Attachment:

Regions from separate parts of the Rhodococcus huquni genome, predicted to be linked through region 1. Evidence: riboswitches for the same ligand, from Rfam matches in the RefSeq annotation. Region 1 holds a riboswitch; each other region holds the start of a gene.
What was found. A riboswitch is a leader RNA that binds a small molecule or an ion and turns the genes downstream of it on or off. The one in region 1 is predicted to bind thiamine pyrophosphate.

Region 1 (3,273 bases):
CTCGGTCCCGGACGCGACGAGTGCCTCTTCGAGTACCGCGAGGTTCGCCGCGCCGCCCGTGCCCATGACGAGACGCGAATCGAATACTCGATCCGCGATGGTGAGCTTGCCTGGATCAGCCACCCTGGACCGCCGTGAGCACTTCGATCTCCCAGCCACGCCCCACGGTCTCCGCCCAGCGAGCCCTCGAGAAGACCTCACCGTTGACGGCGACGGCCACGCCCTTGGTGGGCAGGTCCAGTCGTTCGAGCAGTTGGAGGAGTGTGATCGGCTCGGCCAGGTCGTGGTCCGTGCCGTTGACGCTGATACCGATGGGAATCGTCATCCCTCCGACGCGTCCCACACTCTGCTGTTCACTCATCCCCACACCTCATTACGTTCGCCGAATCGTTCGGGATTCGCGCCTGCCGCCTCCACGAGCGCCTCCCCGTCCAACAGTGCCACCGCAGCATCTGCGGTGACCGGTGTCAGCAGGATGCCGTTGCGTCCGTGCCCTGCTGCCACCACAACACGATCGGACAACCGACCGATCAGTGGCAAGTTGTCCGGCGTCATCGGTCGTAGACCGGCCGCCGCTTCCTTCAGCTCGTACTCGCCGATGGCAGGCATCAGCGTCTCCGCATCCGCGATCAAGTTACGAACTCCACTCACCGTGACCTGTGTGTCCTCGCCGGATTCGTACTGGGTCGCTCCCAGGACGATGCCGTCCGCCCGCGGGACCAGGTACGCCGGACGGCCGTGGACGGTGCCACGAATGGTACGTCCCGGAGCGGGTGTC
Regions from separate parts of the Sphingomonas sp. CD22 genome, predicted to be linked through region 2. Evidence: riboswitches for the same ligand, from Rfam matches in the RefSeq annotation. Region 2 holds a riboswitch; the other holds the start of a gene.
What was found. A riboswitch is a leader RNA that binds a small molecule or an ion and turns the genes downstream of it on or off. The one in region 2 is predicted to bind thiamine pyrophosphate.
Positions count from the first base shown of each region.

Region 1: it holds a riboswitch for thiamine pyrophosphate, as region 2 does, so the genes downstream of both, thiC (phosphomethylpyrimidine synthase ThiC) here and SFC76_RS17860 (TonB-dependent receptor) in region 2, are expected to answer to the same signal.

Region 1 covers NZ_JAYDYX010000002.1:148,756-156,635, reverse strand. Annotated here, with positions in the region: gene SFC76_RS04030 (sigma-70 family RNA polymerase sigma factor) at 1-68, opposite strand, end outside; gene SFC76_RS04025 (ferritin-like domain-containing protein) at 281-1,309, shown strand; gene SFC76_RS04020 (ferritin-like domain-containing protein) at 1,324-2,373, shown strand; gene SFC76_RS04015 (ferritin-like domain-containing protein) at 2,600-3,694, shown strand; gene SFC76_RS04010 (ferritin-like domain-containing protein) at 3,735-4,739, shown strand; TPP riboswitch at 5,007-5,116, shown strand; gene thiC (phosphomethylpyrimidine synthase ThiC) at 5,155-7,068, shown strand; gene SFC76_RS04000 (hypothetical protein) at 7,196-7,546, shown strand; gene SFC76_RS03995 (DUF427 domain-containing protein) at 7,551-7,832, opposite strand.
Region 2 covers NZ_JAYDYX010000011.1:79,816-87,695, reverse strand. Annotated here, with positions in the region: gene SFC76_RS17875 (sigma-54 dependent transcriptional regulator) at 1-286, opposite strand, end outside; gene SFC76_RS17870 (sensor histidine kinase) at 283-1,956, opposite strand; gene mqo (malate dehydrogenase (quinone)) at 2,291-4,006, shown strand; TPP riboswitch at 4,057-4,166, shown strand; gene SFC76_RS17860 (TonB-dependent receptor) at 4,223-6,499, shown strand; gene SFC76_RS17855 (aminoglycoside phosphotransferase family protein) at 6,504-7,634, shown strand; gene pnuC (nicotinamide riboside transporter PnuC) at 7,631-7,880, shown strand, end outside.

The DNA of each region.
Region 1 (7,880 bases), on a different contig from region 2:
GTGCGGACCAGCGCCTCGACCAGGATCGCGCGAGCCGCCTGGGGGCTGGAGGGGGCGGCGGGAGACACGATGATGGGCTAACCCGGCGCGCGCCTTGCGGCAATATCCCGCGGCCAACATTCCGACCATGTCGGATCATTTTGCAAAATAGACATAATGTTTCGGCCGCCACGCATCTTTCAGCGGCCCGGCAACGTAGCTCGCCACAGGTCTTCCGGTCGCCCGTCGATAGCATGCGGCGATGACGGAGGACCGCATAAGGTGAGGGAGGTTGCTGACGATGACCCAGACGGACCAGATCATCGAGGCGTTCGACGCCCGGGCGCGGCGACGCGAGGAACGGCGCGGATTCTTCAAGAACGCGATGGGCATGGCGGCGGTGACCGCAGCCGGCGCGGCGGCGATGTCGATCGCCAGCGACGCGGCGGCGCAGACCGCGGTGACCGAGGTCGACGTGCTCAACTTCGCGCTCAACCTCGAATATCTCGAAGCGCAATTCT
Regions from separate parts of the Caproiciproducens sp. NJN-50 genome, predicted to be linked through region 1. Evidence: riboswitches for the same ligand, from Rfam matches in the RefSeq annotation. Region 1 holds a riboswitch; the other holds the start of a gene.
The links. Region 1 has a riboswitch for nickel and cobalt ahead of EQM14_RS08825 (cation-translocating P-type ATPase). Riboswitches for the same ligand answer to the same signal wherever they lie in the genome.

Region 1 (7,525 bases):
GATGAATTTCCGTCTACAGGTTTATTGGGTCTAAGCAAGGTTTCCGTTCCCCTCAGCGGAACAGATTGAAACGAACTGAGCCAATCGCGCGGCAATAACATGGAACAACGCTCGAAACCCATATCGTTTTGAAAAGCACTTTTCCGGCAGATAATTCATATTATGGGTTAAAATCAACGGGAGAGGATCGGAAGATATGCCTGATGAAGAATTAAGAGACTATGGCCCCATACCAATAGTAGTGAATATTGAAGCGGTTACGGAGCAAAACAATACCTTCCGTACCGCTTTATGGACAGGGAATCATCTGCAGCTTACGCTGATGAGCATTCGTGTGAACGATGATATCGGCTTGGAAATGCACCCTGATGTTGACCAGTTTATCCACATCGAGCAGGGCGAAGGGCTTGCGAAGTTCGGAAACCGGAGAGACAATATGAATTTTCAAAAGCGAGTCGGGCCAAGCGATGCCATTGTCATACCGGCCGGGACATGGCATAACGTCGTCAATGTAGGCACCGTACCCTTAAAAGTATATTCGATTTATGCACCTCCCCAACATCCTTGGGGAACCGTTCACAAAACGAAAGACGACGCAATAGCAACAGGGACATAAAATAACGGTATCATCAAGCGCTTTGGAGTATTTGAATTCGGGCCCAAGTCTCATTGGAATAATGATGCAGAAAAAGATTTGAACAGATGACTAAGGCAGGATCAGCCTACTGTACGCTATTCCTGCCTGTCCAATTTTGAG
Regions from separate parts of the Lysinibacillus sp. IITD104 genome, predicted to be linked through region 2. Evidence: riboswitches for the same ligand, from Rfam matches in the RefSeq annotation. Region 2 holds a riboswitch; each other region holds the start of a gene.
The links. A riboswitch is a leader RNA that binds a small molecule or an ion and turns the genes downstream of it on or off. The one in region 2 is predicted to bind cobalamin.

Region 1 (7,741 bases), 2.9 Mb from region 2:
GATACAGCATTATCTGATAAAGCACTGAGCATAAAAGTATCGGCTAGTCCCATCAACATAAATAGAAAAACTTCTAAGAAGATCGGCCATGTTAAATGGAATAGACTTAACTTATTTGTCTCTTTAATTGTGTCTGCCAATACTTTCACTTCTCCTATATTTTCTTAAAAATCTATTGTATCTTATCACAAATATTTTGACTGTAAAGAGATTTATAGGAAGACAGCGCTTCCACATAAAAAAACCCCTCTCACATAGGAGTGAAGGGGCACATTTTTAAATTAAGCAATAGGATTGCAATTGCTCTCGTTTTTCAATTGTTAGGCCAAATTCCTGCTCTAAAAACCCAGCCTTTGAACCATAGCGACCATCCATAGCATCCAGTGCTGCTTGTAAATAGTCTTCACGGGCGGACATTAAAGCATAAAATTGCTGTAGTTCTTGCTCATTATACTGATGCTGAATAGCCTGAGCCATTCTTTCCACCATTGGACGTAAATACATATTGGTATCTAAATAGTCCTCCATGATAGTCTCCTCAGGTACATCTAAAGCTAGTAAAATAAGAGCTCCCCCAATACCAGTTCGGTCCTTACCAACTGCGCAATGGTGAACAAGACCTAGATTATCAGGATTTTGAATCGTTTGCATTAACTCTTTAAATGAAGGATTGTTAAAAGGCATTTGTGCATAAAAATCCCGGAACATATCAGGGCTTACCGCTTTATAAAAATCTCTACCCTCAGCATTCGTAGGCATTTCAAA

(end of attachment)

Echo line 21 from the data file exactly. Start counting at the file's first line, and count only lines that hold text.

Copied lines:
GATACAGCATTATCTGATAAAGCACTGAGCATAAAAGTATCGGCTAGTCCCATCAACATAAATAGAAAAACTTCTAAGAAGATCGGCCATGTTAAATGGAATAGACTTAACTTATTTGTCTCTTTAATTGTGTCTGCCAATACTTTCACTTCTCCTATATTTTCTTAAAAATCTATTGTATCTTATCACAAATATTTTGACTGTAAAGAGATTTATAGGAAGACAGCGCTTCCACATAAAAAAACCCCTCTCACATAGGAGTGAAGGGGCACATTTTTAAATTAAGCAATAGGATTGCAATTGCTCTCGTTTTTCAATTGTTAGGCCAAATTCCTGCTCTAAAAACCCAGCCTTTGAACCATAGCGACCATCCATAGCATCCAGTGCTGCTTGTAAATAGTCTTCACGGGCGGACATTAAAGCATAAAATTGCTGTAGTTCTTGCTCATTATACTGATGCTGAATAGCCTGAGCCATTCTTTCCACCATTGGACGTAAATACATATTGGTATCTAAATAGTCCTCCATGATAGTCTCCTCAGGTACATCTAAAGCTAGTAAAATAAGAGCTCCCCCAATACCAGTTCGGTCCTTACCAACTGCGCAATGGTGAACAAGACCTAGATTATCAGGATTTTGAATCGTTTGCATTAACTCTTTAAATGAAGGATTGTTAAAAGGCATTTGTGCATAAAAATCCCGGAACATATCAGGGCTTACCGCTTTATAAAAATCTCTACCCTCAGCATTCGTAGGCATTTCAAA